Sitting at a desk all day

And you wonder why your hips and back hurt. Photo credit: Healthline

This post on hip mobility is the second of our blog post series designed to help you move better in your daily life. Check out our first one on how to relieve neck pain. This week, we address our most necessary muscles needed for everyday movement: our hips.

The average person can spend up to 13 hours a day sitting. If you spend most of your day working at a desk, commuting by car, or sitting in class, you’ve probably felt the consequences of sitting too long. Lack of hip mobility can often result in lower back pain and lower body stiffness. You may likely feel pain in your lower back after a long day of work, squatting down to pick up your kids, or even just getting out of the car. Sitting for long periods of time isn’t normal for our mobile bodies and you probably think you sit way less than you actually do. Try calculating the average number of hours you sit in a day here.

Luckily, there is a way to remedy the discomfort without having to spend time or money at the gym or on coaches. You just need to give your hips a little attention when you’re sitting during the day.

Do this 60-second sequence for the next seven days and start living pain-free now.

1. 100 Squats
Start with 10 air squats before you sit and then do another 10 every hour right at your desk, ending your 8-hour work day of sitting with your last 10 squats.

Your hips and the muscles around them are the basis for all your movements. Sitting for long stretches of time not only stiffens the hips, but makes them weaker and less functional. Get moving to promote blood flow through your body and organs to counter the possibility of high blood pressure, muscle cramps, varicose veins, strokes and blood clots.

2. Open Up Your Hips
Stand up and put your foot on the seat of your chair with your leg propped up (shin parallel to your thigh bone). Put one hand on your knee, the other on the chair and back up just enough to fold your chest forward and add pressure to your front leg. From here, gently push your knee inward and outward twisting your upper body into and away from your knee 3 times. Then do the other side. Do this after each set of air squats.

Advanced: If you can handle a deeper stretch, do an advanced version with your shin and knee on the seat of your chair in pigeon position (shin lying parallel with your hips). Put one hand on your knee, the other on your foot and back up just enough to fold forward and add pressure. Push your upper body to twist towards the knee and then away from it. Do this 3 times for each leg.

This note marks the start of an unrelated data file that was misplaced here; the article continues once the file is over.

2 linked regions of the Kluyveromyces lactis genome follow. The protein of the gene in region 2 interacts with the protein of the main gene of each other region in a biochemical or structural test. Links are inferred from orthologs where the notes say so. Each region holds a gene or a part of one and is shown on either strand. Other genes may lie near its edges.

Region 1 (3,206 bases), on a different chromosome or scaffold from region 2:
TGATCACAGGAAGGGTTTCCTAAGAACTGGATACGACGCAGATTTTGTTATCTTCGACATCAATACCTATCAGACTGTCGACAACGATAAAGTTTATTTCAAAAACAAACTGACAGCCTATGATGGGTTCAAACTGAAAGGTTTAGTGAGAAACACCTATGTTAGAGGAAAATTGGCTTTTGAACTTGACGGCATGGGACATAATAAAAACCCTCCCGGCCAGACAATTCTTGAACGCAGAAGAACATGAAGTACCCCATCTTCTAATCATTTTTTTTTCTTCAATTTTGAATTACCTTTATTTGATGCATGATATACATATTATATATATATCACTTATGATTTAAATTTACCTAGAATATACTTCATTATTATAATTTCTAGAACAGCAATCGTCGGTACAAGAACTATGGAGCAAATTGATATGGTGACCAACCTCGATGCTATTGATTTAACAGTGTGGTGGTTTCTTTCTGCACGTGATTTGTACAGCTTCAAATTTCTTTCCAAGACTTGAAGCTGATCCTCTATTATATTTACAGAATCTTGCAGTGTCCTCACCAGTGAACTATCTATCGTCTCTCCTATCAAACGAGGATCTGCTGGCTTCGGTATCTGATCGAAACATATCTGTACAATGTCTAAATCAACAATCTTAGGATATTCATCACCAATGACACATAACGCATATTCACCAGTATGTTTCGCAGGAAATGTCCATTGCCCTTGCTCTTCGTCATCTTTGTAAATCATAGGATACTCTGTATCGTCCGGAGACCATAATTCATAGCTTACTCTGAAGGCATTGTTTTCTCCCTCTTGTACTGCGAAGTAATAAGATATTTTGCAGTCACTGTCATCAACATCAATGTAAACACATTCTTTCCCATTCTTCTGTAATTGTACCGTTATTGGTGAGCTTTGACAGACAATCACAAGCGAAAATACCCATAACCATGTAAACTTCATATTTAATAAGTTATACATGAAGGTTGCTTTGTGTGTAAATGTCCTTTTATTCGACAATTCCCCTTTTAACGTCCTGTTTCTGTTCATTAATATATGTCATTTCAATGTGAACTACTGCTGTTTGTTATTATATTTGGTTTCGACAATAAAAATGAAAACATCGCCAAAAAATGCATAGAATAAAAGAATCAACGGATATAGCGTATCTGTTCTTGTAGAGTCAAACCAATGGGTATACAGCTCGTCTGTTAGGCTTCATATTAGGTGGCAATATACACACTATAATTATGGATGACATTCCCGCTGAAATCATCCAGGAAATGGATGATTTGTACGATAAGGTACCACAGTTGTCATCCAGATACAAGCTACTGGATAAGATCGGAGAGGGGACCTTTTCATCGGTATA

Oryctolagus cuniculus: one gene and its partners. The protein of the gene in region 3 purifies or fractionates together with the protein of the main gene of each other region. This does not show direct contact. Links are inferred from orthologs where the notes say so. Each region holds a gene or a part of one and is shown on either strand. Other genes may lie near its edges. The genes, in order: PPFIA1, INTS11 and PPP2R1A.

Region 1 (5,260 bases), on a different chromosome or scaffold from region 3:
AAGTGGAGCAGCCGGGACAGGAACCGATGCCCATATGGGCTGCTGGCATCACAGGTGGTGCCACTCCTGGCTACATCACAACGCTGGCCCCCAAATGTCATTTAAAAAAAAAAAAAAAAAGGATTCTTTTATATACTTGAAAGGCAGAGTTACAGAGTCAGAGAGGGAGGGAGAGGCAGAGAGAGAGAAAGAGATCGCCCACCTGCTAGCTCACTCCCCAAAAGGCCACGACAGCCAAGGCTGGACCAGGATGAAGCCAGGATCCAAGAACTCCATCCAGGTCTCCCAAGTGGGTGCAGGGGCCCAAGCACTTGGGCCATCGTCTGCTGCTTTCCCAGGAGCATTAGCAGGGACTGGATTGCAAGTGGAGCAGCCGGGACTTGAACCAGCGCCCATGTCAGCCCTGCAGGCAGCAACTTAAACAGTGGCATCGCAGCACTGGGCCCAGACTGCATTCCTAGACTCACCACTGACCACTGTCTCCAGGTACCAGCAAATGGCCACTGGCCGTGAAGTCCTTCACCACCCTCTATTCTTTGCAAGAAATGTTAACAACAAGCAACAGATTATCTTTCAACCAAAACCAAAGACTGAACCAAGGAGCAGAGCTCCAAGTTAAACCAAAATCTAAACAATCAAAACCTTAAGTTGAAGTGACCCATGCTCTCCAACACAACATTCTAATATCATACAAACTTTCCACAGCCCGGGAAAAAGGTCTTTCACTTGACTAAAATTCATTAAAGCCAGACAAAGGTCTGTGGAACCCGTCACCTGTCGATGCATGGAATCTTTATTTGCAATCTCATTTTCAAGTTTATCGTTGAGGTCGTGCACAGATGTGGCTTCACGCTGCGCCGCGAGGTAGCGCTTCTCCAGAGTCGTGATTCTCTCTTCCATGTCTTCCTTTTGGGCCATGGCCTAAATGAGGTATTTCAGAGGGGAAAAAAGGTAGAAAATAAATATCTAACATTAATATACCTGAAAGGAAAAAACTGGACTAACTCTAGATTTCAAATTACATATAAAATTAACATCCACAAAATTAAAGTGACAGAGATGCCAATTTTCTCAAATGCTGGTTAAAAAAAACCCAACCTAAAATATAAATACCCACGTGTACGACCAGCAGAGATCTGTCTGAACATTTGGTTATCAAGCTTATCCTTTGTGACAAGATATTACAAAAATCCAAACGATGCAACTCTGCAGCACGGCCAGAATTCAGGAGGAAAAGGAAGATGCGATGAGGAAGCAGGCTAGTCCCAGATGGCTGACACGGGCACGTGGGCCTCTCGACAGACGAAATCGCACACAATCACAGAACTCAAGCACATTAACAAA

These are your core muscles.

That’s a lot of core. Photo credit: Sticky Bottle

3. Engage Your Core Properly

  1. Sit up straight with your back against a chair, keeping both feet flat on the floor.
  2. Take one hand to your lower belly and place your other hand right above it.
  3. Take a deep inhale and fill your belly and your low back, pushing your belly into your hands and your low back against the chair. On your exhale, deflate your midsection as you continue to push your back up against the chair.
  4. Start adding in the core engagement while you continue to breath. Add a squeeze of your glutes (butt cheeks) and try to keep the squeeze for 5 full breaths.
  5. Do this after opening up your hips and right when you sit down.

An engaged core will help unload your hips of negative tension. And remember, your core is not just your abdominals. It also includes your obliques, lower back, pelvic area, glutes…basically everything below your chest down to your knees.

HOW you do anything matters almost more than WHAT you do. If you have to sit for long periods of time, know that how you sit–your form–is what determines your level of discomfort.

If you want to go a step further and practice hip mobility with stretches, try out this short routine by GMB Fitness. If you want to focus on specifically stretching your hip flexors, check out Gymnastic Bodies’ short and sweet guide to opening them up.

For those of you who can’t escape sitting, it’s important to check in with your body and assess your aches and pains. Shakira was right, your hips don’t lie. Next time you’re feeling hip pain and lower back stiffness, do this quick and simple sequence to help increase mobility and get you closer to a pain-free day.